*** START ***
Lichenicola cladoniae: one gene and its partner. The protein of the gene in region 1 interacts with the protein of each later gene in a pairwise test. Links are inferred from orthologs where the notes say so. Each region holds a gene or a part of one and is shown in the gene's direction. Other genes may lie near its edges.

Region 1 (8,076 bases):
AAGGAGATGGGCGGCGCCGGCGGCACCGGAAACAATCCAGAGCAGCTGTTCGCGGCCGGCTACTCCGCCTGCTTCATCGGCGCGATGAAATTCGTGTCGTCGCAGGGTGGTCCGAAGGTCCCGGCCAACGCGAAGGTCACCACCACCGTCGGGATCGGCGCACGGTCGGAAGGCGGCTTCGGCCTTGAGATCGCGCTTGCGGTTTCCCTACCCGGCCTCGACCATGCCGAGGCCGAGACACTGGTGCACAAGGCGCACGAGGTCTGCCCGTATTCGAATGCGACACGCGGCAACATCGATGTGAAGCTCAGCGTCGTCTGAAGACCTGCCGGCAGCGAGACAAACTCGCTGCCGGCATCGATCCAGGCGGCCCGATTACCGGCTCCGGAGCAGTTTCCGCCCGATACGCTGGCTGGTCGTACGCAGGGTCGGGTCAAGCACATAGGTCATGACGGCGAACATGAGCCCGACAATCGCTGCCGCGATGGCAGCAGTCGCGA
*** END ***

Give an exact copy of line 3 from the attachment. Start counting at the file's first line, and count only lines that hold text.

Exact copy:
AAGGAGATGGGCGGCGCCGGCGGCACCGGAAACAATCCAGAGCAGCTGTTCGCGGCCGGCTACTCCGCCTGCTTCATCGGCGCGATGAAATTCGTGTCGTCGCAGGGTGGTCCGAAGGTCCCGGCCAACGCGAAGGTCACCACCACCGTCGGGATCGGCGCACGGTCGGAAGGCGGCTTCGGCCTTGAGATCGCGCTTGCGGTTTCCCTACCCGGCCTCGACCATGCCGAGGCCGAGACACTGGTGCACAAGGCGCACGAGGTCTGCCCGTATTCGAATGCGACACGCGGCAACATCGATGTGAAGCTCAGCGTCGTCTGAAGACCTGCCGGCAGCGAGACAAACTCGCTGCCGGCATCGATCCAGGCGGCCCGATTACCGGCTCCGGAGCAGTTTCCGCCCGATACGCTGGCTGGTCGTACGCAGGGTCGGGTCAAGCACATAGGTCATGACGGCGAACATGAGCCCGACAATCGCTGCCGCGATGGCAGCAGTCGCGA